Magazine recycling
  19. That ultimate gaming rig contest you’ll see in magazines for years and years is a scam. Don’t waste a single cent trying to win it.
  20. For what it’s worth, being a gamer and being a “nerd” will actually be socially acceptable one day. You’d be a proud gamer and nerd for life regardless, but it’s going to be nice to have it not be quite so stigmatized.
  21. …but you’ll never be “cool.” Just deal with it.
    Breakfast Club

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9 thoughts on “21 Things I Wish I Could Tell My Child Gamer Self

  1. God, I WISH I saw panzer dragoon saga for $20. I saw it once only when it was brand new for $50. I had a Saturn and wanted it but just decided ‘nah, I will buy it Next time’ and never saw it again, though I looked.

    I like the rpg one, but the obnoxious irony about being a kid and having all the free time in the world is having no money and not being able to get new games. If I met my past self I would give home a thousand dollars and a shopping list.

    Liked by 1 person

  2. Great article. Except one thing, there were never bargain bins of Panzer Dragoon Saga. It was a small print run and they were selling second hand for over the retail price soon after release. But still, I get your point!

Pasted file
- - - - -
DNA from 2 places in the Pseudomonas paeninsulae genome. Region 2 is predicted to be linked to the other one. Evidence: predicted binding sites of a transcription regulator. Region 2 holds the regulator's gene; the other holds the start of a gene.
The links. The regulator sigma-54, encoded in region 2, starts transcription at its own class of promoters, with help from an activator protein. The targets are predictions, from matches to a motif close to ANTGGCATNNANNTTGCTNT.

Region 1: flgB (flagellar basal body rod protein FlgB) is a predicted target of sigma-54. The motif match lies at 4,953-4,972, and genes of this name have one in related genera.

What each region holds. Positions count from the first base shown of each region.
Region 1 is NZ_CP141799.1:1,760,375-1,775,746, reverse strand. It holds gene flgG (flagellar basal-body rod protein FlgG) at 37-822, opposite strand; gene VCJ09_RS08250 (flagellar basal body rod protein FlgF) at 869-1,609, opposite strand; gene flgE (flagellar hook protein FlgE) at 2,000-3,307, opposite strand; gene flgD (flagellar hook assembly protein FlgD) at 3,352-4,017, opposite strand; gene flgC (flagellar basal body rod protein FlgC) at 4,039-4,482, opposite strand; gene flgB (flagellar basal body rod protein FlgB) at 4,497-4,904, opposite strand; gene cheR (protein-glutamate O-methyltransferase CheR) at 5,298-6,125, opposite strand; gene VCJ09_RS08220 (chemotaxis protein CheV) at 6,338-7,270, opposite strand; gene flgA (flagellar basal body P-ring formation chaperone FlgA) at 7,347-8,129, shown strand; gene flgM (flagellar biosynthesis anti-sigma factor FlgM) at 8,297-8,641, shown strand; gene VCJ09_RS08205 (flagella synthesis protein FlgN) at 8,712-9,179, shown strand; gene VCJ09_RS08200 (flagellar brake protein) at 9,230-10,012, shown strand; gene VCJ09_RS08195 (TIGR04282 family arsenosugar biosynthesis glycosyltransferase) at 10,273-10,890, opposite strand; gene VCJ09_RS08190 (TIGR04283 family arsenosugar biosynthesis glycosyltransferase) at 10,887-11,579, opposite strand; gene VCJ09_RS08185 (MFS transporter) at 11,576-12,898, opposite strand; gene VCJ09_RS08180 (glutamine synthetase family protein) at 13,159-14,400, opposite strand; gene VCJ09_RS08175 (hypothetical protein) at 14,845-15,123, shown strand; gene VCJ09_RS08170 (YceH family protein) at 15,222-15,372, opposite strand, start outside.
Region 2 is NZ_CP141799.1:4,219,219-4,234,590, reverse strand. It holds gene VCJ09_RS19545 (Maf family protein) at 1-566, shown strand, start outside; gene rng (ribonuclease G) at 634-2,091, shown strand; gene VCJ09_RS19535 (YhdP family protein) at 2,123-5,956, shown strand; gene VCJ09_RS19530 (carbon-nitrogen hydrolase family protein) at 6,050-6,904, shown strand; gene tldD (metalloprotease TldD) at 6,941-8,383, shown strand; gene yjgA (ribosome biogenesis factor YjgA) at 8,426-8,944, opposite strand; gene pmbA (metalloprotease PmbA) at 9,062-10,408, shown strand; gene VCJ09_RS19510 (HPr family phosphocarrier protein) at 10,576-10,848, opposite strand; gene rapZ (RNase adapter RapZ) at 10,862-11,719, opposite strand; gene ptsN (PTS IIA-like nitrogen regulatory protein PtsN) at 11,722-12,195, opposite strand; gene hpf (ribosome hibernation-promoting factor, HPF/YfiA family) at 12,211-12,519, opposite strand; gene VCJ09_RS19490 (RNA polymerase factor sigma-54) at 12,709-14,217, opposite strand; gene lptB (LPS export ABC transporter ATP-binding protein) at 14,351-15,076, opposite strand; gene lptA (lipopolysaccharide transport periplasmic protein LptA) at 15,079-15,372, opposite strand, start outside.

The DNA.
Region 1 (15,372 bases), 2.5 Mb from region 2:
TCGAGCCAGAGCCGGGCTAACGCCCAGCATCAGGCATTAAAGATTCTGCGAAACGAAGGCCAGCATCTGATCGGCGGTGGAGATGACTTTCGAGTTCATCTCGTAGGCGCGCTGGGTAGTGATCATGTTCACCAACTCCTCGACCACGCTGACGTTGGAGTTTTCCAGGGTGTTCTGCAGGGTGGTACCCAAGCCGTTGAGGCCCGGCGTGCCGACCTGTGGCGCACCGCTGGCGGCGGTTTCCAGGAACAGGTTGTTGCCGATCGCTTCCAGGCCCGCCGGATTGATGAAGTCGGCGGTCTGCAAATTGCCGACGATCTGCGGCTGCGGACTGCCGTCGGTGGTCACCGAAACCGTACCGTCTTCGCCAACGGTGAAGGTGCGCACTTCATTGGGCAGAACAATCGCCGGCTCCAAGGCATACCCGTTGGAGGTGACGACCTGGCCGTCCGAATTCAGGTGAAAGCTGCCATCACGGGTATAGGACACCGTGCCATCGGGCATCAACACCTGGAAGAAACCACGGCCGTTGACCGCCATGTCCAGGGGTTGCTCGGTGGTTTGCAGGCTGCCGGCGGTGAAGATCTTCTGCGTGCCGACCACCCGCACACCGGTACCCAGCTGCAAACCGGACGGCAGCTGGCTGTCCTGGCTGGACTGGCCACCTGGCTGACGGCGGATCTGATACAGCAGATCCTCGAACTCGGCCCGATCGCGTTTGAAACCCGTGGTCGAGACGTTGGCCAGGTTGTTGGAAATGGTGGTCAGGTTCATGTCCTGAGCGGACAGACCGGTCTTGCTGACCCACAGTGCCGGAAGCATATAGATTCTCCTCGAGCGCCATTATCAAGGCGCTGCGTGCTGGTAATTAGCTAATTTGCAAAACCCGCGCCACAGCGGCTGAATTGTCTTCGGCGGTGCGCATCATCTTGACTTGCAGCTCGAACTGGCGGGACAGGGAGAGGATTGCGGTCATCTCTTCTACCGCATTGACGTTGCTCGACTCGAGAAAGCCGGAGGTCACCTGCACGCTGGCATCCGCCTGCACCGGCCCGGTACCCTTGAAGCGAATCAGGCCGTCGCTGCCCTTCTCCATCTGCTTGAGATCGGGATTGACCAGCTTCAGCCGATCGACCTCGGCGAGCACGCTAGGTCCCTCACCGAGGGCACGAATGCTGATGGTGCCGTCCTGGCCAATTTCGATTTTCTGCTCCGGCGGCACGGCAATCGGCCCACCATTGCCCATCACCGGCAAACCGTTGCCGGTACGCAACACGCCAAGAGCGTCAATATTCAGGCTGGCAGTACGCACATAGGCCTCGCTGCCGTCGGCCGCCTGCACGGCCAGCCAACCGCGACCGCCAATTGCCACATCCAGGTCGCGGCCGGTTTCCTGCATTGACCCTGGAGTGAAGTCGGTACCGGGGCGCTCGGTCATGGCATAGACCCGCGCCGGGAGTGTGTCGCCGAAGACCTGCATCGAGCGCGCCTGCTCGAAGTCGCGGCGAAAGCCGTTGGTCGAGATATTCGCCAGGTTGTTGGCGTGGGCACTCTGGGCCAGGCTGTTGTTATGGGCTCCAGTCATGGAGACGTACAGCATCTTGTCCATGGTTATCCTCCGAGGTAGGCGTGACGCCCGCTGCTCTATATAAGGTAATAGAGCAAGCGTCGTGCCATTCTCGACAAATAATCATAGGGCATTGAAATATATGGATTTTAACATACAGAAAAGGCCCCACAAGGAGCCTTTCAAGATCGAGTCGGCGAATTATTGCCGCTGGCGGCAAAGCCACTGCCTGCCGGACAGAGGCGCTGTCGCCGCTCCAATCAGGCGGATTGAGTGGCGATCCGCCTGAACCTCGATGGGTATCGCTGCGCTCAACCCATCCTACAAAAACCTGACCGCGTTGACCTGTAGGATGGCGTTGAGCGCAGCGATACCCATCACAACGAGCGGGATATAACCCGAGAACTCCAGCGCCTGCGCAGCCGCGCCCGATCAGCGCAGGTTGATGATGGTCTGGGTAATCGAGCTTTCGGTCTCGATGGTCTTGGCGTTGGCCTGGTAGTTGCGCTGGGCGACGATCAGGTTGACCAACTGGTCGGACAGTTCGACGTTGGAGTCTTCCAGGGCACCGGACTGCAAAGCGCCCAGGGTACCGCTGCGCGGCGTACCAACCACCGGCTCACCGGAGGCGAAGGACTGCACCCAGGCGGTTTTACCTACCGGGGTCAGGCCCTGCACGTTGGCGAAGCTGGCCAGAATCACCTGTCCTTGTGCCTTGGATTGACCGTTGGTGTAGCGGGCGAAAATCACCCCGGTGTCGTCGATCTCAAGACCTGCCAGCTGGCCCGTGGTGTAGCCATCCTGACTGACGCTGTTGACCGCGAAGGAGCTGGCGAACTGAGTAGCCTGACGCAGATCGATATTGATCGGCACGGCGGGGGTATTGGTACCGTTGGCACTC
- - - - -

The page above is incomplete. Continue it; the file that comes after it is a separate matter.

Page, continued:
Liked by 1 person

    1. Actually there were. A lot of people – myself included – saw Toys R Us trying to sell their copies off at $20 a pop when the Saturn first officially “died” here in the U.S. Each store probably didn’t have 100 copies, but it was definitely enough that it’s something that a lot of people have a memory of. There wasn’t as much of a sense of the “value” of rare games in those days – big box retail just knew they needed to make room for the next thing so they’d shove stuff out the door when a system wasn’t going to be carried there anymore.

      Like

  3. Why did I sell my NES? Why did I sell my SNES?!?! At least I got all of the latter stuff back off eBay back in 2003 so that’s all good, but I had a fully boxed version of Secret of Mana!

    I have all my N64 stuff which is groovy. Fully boxed and everything like it’s new from the story. Whoo! I’ve never been cool…

    Liked by 1 person